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Reaction to the S&P Lawsuit Is Just What You’d Expect

1:08 pm in Financial Crisis by masaccio

Big lawsuits are great opportunities to look at the state of mind of reporters, pundits and bloggers. I have posts on the case focused on the facts, the law and what they say about the Department of Justice. Of course, my biases are obvious: I think the DOJ refused to enforce the laws against fraud by Wall Street executives, that the refusal to investigate and enforce the law was a deliberate policy choice by President Obama, and that policy was intentionally put into practice by Attorney General Eric Holder and the head of the DOJ Criminal Division, Lanny Breuer. Others show their biases as well.

John Tamny, writing for Steve Forbes’ rag, tells us that S&P was a bunch of second raters, and if the big Wall Street players couldn’t see the coming market crash no one should expect the “financial equivalent of the last player picked for a pickup basketball game” to catch it. Funny, yes, accurate, no. Tamny uses John Paulson’s massive bet against the market as proof that the big boys were ignorant. That’s just false. I discussed the SEC suit against Goldman Sachs here. Paulson and Goldman Sachs were not wild-eyed speculators, they were consciously selling garbage to unsuspecting small banks. In fact, Goldman Sachs made $3.7 billion shorting CDOs just before the Great Crash. The S&P complaint says that the big Wall Street players knew the crash was coming, and they were desperate to get the garbage off their books. The complaint says that S&P knew that, and still they continued to use the same rating system instead of one they had that was more accurate. Forbes isn’t going to let the facts get in the way of a good story.

The Wall Street Journal Op-Ed page explains that the S&P suit is a result of failed regulation and revenge. The evil feds regulated the ratings agencies and “ forced investors to rely on them”. That, of course, is nonsense. There is a rule that some financial institutions, including credit unions, can’t invest in securities that receive low ratings. That rule assumes that the ratings agencies are doing their jobs. If they don’t, they can and do cause enormous losses, and they should be sued.

And look, they say, Moody’s wasn’t sued, and they were just as bad. The decision to end the Moody’s investigation, if that happened, was made at the time S&P downgraded the US. And, get this:

… that’s also coincidentally when White House Chief of Staff Jack Lew was aggressively promoting the President’s campaign to prevent entitlement reform. Mr. Lew had worked in the heart of Citigroup’s subprime investment factory, and the President has not only been willing to forgive and forget. He’s even nominated Mr. Lew to become Secretary of the Treasury. But the company that put a shot across the Beltway bow over deficit spending is now the only target of a credit-ratings prosecution.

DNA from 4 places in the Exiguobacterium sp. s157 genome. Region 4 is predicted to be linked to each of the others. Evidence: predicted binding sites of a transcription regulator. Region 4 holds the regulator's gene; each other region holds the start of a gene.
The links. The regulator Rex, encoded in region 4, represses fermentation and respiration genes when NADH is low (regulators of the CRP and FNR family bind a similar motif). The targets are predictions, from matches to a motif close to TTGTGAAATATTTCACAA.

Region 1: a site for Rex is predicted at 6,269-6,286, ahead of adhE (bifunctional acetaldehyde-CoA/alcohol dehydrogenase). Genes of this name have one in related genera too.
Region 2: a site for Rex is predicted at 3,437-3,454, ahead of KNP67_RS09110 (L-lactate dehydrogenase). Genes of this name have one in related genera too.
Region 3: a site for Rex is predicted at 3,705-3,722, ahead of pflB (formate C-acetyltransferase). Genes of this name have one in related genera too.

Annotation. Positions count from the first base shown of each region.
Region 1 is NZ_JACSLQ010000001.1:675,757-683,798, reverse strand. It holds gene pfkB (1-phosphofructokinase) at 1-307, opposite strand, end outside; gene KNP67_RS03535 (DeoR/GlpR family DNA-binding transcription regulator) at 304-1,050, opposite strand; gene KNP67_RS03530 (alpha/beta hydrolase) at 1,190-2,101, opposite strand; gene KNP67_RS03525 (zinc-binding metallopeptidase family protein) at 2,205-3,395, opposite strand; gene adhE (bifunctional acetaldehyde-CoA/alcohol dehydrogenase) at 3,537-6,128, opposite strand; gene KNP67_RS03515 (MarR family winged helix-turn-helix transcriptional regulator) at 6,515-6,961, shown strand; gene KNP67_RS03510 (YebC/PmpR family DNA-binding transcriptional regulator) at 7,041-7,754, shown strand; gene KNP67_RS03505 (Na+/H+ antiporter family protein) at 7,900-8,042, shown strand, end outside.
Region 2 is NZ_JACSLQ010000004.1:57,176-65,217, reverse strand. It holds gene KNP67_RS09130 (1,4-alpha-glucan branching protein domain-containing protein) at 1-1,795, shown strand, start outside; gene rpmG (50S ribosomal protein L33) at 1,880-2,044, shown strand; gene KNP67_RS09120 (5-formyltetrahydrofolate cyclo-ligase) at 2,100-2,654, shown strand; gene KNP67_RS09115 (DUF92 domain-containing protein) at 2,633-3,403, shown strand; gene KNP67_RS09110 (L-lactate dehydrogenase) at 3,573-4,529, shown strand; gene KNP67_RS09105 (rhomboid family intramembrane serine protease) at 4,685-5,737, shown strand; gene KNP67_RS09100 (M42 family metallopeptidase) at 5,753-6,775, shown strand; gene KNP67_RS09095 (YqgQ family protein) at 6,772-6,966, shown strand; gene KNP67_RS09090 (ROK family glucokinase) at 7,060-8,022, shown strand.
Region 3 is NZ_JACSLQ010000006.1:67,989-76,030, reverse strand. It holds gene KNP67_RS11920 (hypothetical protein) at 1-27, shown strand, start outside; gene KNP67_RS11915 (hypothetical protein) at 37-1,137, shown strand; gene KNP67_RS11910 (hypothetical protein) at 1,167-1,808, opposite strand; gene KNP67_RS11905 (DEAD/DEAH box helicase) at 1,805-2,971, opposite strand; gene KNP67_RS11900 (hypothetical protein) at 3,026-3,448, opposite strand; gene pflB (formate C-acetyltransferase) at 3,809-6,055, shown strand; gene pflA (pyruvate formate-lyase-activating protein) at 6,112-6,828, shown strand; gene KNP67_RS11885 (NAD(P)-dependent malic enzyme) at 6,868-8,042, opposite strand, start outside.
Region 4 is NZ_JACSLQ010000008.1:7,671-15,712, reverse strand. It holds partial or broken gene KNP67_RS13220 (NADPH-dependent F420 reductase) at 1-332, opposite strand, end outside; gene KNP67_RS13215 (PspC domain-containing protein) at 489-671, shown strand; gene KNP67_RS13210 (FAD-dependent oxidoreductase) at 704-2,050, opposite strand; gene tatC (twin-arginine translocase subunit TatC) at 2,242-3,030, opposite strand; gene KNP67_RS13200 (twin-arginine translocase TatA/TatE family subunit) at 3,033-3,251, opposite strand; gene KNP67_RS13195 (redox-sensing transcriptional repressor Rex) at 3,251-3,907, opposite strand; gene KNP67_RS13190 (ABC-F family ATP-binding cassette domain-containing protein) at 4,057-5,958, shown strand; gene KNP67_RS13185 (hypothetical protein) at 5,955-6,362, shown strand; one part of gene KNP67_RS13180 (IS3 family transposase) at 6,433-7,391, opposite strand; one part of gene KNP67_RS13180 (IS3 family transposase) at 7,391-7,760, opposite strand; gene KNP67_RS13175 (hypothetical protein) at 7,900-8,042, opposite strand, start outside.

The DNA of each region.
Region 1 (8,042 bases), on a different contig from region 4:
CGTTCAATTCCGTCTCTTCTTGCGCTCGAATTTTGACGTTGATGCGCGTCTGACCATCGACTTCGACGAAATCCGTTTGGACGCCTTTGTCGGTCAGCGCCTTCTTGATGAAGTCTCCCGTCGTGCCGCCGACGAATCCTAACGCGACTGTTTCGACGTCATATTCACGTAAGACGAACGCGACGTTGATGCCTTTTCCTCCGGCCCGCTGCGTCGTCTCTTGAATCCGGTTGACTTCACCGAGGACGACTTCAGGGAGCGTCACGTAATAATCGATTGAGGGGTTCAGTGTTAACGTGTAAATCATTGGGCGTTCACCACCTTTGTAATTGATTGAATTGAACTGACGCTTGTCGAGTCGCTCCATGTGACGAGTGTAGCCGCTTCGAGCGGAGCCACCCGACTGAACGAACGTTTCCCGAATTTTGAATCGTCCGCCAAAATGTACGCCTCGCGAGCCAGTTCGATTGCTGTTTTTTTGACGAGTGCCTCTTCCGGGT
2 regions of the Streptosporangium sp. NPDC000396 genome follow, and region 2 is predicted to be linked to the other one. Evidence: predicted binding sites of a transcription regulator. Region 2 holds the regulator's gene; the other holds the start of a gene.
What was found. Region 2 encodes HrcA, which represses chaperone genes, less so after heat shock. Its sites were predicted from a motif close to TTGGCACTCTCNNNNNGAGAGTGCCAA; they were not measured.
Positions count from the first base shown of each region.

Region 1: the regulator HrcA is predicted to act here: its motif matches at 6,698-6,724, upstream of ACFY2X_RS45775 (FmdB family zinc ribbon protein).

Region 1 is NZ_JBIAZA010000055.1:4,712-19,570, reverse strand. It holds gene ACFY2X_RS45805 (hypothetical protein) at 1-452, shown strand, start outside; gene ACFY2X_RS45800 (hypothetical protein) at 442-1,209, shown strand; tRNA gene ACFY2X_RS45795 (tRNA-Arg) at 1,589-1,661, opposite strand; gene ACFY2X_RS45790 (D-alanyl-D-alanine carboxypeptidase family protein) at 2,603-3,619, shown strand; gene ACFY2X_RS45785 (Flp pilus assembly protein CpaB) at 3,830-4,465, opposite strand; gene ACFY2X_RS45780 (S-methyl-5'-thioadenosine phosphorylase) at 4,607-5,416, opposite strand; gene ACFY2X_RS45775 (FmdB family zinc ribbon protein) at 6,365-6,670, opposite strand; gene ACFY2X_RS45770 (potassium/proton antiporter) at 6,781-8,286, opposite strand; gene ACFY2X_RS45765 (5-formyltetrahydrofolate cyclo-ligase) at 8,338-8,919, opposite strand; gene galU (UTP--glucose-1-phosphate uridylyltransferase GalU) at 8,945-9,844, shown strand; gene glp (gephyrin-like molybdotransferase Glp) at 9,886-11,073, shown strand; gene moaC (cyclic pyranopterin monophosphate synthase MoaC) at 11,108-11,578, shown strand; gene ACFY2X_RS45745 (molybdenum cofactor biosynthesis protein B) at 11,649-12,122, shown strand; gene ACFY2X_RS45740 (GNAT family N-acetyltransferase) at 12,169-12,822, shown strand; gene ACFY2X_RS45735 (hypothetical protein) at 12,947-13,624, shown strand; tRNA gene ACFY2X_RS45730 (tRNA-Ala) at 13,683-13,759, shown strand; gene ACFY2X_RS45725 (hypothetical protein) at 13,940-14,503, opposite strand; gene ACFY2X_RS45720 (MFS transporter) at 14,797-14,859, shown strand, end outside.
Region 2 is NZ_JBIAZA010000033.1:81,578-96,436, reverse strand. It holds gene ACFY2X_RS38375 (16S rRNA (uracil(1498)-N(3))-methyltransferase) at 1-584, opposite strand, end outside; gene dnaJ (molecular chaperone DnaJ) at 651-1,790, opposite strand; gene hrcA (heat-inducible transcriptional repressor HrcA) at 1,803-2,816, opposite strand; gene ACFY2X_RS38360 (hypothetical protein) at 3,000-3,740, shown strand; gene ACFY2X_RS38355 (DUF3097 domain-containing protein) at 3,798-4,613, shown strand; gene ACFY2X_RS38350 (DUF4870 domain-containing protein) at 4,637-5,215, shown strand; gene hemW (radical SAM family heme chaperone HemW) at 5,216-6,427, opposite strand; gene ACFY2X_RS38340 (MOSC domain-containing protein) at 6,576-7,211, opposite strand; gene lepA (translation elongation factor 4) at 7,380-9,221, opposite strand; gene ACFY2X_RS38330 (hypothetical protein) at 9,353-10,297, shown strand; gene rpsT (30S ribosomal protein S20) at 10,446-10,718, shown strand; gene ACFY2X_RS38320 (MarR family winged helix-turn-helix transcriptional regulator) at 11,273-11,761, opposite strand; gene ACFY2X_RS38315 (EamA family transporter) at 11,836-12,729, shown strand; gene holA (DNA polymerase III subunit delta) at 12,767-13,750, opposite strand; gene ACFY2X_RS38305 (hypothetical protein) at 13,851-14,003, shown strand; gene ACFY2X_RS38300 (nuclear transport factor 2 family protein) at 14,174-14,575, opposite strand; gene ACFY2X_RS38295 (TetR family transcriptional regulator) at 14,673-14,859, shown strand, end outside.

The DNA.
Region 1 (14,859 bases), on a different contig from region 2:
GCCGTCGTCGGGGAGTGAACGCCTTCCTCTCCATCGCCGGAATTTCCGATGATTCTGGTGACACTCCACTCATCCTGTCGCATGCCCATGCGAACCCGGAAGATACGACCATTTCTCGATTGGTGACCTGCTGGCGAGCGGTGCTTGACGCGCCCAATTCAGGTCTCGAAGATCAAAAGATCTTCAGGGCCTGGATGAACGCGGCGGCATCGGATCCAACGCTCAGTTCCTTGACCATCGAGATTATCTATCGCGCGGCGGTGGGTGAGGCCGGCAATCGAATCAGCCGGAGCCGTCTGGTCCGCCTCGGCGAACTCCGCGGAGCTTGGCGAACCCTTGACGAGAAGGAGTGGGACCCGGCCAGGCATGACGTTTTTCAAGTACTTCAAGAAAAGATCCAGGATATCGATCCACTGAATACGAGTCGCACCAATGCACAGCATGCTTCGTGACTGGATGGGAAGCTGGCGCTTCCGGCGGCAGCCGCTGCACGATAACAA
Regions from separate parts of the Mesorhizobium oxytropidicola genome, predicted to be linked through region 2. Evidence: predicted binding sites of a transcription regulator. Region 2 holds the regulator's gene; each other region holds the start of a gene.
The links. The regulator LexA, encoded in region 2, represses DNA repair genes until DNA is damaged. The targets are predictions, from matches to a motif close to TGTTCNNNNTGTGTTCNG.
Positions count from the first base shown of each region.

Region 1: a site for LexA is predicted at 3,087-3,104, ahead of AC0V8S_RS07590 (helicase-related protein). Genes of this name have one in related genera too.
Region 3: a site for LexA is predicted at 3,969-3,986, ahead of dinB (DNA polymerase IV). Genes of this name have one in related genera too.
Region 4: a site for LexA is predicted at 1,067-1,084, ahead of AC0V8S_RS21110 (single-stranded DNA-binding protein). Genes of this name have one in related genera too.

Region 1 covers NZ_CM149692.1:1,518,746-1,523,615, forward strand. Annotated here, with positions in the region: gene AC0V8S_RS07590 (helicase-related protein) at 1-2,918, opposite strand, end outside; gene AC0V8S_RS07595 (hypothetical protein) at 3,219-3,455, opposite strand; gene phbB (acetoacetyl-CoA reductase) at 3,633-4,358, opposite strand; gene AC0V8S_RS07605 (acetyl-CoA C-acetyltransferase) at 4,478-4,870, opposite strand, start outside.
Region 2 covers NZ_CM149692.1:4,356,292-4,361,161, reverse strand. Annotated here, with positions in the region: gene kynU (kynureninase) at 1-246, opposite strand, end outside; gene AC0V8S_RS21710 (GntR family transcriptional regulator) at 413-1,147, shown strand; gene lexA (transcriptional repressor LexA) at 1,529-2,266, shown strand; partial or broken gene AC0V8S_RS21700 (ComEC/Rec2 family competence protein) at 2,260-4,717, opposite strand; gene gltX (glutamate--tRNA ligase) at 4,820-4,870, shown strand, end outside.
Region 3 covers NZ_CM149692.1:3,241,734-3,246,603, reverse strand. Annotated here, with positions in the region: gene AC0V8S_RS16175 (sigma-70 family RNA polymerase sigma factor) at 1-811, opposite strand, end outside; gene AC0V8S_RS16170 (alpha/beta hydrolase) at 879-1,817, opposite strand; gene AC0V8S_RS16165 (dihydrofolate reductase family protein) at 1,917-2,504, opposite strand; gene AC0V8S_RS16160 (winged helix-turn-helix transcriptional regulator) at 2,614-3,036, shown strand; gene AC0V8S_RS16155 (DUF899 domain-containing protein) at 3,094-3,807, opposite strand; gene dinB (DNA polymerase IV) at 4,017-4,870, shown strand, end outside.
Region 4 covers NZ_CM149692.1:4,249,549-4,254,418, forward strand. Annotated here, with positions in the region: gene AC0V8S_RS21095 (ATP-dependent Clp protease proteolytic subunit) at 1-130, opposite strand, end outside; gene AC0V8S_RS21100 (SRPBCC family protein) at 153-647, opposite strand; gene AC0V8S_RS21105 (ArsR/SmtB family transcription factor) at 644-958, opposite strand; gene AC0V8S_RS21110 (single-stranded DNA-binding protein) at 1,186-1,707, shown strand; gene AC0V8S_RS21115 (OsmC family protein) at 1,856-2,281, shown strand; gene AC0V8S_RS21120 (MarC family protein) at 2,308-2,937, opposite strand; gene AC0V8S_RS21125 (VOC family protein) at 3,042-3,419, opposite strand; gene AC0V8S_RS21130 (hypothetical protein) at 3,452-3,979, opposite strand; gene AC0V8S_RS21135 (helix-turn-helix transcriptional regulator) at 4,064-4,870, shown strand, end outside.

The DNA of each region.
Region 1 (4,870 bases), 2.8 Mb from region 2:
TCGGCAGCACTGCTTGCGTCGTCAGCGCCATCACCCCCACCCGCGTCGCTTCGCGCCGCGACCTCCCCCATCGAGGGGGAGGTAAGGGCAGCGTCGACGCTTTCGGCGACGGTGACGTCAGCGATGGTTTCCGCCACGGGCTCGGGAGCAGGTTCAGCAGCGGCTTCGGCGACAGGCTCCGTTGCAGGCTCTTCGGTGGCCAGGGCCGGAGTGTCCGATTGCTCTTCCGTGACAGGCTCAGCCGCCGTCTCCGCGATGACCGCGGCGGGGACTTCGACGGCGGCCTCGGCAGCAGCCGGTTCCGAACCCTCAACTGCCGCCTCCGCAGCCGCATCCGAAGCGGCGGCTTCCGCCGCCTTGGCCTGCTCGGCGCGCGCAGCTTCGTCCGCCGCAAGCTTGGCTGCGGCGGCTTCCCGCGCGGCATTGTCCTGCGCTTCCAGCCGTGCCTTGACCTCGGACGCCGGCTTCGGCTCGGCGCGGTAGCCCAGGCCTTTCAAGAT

Those pesky facts again: Obama and the rest of his minions were perfectly willing to slash Social Security, Medicare and Medicaid to achieve his Grand Bargain, and that’s still on the table. The Wall Street Journal: once a valuable source of business reporting, now the print version of Fox News.

One more example from Red State’s Ed Morrisey, who managed to read a story from Bloomberg on the lawsuit. Bloomberg points out that the complaint says that Citibank and Bank of America are both the underwriters and purchasers of some of the overrated securities listed in the complaint. On its face this does seem odd. But recall that the investment banking arms of the company aren’t the same as the commercial banking group. Another Bloomberg writer, Jody Shenn, has an explanation. The suit is brought under FIRREA, the statute passed in the wake of the S&L disaster of the late 1980s in recognition of the fact that insiders at banks used their control to benefit themselves at the expense of shareholders and at the expense of federal insurance programs and taxpayers. The CEO of Citi testified to Congress that he didn’t know that the ratings system was corrupt. I imagine that this is true, and some employees of the bank were dumping the bad deals on the bank to enrich themselves.

Well, we all have our biases, don’t we, but that doesn’t mean we can’t agree on some things. I too want to know why Moody’s and Fitch weren’t sued. And why no one was indicted for fraud.

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The Legal Case Against S&P

1:41 pm in Financial Crisis by masaccio

I discussed here the compelling facts alleged in the complaint against Standard and Poor’s filed by Los Angeles US Atttorney André Birrotte, Jr. Now let’s look the legal claims, and try to explain why there is no criminal prosecution.

Wire Fraud

The suit is grounded in wire fraud. There are three elements to the crime. Shah, Mail and Wire Fraud, 40 Am. Crim. L. Rev. 825 (2003) (available through your public library). The prosecutor must prove the existence of a scheme to defraud, intent to defraud, and use of the internet or the phone in furtherance of the scheme to defraud.

a) Scheme to defraud. The concept of fraud comes to us from the Common Law, and has not been defined by statute. Here is a definition from Black’s Law Dictionary Free On-line:

Fraud consists of some deceitful practice or willful device, resorted to with intent to deprive another of his right, or in some manner to do him an injury.

It is easy to see how S&P’s actions described in the complaint fit this definition. S&P knew that the issuers would only hire it if the issuer was satisfied with the proposed ratings The complaint says that the issuers had input into the software used to calculate the ratings. See, for example, ¶¶ 125 and following, and 171. The goal of the scheme to defraud was to enable S&P to earn those fees. As part of that scheme, S&P defrauded investors about the nature of their ratings. At the same time, S&P was aggressively touting its independence and objectivity. This element doesn’t require that the injury itself results in gain to the perpetrator. It is enough if it injures the victim.